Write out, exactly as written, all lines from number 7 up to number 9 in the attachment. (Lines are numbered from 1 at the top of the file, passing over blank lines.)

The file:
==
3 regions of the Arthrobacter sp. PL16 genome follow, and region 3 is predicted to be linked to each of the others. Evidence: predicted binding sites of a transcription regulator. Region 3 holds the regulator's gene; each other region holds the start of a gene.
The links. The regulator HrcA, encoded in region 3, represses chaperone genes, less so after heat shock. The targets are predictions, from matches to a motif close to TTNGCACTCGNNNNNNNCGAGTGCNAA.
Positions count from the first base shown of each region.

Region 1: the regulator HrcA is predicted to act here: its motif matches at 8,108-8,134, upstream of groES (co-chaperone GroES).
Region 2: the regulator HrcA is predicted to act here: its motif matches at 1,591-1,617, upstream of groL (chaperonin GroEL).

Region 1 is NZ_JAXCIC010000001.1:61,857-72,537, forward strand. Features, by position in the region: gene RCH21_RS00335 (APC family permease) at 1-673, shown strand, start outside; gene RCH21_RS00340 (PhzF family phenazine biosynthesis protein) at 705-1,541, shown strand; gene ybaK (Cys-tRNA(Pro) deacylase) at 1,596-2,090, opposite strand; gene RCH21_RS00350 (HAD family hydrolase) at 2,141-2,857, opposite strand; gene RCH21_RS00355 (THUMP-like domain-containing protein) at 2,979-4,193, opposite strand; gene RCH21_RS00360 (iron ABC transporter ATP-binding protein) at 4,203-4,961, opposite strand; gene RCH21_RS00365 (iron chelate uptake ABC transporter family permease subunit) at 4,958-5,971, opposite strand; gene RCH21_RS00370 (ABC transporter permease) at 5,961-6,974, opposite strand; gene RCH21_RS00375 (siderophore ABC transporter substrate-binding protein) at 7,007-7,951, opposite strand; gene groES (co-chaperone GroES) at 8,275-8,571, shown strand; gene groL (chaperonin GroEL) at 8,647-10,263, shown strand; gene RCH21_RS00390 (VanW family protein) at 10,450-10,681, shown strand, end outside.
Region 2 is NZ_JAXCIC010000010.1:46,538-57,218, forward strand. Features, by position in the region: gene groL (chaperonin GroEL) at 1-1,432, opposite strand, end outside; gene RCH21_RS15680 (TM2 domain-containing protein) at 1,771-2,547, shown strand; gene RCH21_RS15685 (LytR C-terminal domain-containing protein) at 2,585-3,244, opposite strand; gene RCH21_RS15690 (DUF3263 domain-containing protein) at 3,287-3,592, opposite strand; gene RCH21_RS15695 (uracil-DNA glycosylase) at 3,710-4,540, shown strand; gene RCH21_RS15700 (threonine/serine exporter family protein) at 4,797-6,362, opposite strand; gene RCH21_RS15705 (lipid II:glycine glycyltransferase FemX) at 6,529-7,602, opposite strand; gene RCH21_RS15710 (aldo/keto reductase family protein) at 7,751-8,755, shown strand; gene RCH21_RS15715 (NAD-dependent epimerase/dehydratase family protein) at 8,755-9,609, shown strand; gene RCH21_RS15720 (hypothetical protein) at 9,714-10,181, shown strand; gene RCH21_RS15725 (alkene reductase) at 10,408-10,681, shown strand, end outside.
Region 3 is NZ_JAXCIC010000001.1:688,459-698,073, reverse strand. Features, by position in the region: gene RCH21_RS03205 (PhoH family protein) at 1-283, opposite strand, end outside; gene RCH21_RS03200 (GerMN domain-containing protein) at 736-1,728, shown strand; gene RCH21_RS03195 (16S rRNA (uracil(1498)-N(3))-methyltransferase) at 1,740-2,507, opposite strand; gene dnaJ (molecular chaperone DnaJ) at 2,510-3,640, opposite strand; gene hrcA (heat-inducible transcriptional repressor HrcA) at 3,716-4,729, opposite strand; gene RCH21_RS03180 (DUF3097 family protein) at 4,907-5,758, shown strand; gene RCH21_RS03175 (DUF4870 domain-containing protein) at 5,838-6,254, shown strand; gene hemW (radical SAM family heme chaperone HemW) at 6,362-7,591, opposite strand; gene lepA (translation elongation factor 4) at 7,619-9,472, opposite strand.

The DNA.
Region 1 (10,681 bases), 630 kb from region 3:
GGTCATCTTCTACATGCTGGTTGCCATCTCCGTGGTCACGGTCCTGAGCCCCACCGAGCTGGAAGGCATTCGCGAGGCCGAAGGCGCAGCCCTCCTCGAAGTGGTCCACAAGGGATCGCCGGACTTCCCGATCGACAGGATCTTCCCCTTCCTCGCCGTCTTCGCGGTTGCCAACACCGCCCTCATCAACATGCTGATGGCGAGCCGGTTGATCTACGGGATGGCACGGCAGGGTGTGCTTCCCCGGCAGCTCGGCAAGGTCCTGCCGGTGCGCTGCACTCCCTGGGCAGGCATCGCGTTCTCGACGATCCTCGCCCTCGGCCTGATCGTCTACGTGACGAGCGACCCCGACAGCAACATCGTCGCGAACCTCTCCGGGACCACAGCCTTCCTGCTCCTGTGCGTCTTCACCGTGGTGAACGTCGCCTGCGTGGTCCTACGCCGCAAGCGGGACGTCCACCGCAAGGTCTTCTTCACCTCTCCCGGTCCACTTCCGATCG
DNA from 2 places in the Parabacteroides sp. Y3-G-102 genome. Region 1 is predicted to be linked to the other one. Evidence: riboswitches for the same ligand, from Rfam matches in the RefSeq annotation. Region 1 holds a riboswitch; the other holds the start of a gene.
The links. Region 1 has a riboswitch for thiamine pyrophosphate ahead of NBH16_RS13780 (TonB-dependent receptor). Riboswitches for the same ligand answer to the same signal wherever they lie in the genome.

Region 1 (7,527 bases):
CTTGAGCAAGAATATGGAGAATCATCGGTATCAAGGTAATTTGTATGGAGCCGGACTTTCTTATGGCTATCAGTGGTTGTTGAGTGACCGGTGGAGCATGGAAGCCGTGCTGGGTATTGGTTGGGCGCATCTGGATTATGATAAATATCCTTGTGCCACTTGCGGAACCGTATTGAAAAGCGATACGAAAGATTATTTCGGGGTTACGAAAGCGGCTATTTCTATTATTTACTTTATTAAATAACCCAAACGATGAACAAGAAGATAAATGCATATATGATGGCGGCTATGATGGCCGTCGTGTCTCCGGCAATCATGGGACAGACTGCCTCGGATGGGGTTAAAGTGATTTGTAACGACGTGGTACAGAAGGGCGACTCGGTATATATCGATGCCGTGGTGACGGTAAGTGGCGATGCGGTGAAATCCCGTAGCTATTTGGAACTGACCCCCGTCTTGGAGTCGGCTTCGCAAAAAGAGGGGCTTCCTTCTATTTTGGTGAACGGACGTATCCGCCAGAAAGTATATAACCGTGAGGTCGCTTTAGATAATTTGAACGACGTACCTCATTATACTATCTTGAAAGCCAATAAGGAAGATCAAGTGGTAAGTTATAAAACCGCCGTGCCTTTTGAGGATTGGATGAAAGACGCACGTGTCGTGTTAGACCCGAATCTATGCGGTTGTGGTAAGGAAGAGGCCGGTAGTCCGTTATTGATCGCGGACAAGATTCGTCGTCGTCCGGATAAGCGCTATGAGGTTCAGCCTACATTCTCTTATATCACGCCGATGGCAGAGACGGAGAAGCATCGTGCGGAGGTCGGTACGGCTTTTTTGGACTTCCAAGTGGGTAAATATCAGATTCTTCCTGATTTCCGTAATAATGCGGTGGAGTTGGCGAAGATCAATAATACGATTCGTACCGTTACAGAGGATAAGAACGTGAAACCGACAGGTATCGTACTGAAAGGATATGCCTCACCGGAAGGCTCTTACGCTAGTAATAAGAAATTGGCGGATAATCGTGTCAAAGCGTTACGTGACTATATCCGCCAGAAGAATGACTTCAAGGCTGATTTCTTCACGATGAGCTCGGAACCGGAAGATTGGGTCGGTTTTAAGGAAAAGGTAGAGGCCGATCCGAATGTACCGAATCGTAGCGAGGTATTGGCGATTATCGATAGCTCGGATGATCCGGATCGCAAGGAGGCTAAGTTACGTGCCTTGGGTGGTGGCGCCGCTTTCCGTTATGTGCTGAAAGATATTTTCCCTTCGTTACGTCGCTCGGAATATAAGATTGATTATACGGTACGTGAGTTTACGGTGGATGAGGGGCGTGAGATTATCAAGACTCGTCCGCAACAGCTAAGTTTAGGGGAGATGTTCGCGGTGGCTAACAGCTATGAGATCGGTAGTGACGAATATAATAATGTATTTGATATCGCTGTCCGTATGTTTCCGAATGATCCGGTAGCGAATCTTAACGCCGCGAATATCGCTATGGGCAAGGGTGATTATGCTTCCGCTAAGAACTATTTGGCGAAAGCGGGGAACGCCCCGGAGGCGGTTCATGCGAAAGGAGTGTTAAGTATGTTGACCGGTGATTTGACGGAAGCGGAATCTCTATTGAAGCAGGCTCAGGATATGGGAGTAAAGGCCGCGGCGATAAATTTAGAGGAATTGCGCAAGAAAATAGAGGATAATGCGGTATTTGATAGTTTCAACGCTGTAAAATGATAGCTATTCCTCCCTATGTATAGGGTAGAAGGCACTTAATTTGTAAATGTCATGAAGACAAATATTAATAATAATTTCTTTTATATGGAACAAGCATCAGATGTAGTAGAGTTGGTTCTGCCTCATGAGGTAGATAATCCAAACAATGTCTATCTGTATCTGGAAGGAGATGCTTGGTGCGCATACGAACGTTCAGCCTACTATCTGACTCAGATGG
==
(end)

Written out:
Region 2 is NZ_JAXCIC010000010.1:46,538-57,218, forward strand. Features, by position in the region: gene groL (chaperonin GroEL) at 1-1,432, opposite strand, end outside; gene RCH21_RS15680 (TM2 domain-containing protein) at 1,771-2,547, shown strand; gene RCH21_RS15685 (LytR C-terminal domain-containing protein) at 2,585-3,244, opposite strand; gene RCH21_RS15690 (DUF3263 domain-containing protein) at 3,287-3,592, opposite strand; gene RCH21_RS15695 (uracil-DNA glycosylase) at 3,710-4,540, shown strand; gene RCH21_RS15700 (threonine/serine exporter family protein) at 4,797-6,362, opposite strand; gene RCH21_RS15705 (lipid II:glycine glycyltransferase FemX) at 6,529-7,602, opposite strand; gene RCH21_RS15710 (aldo/keto reductase family protein) at 7,751-8,755, shown strand; gene RCH21_RS15715 (NAD-dependent epimerase/dehydratase family protein) at 8,755-9,609, shown strand; gene RCH21_RS15720 (hypothetical protein) at 9,714-10,181, shown strand; gene RCH21_RS15725 (alkene reductase) at 10,408-10,681, shown strand, end outside.
Region 3 is NZ_JAXCIC010000001.1:688,459-698,073, reverse strand. Features, by position in the region: gene RCH21_RS03205 (PhoH family protein) at 1-283, opposite strand, end outside; gene RCH21_RS03200 (GerMN domain-containing protein) at 736-1,728, shown strand; gene RCH21_RS03195 (16S rRNA (uracil(1498)-N(3))-methyltransferase) at 1,740-2,507, opposite strand; gene dnaJ (molecular chaperone DnaJ) at 2,510-3,640, opposite strand; gene hrcA (heat-inducible transcriptional repressor HrcA) at 3,716-4,729, opposite strand; gene RCH21_RS03180 (DUF3097 family protein) at 4,907-5,758, shown strand; gene RCH21_RS03175 (DUF4870 domain-containing protein) at 5,838-6,254, shown strand; gene hemW (radical SAM family heme chaperone HemW) at 6,362-7,591, opposite strand; gene lepA (translation elongation factor 4) at 7,619-9,472, opposite strand.

The DNA.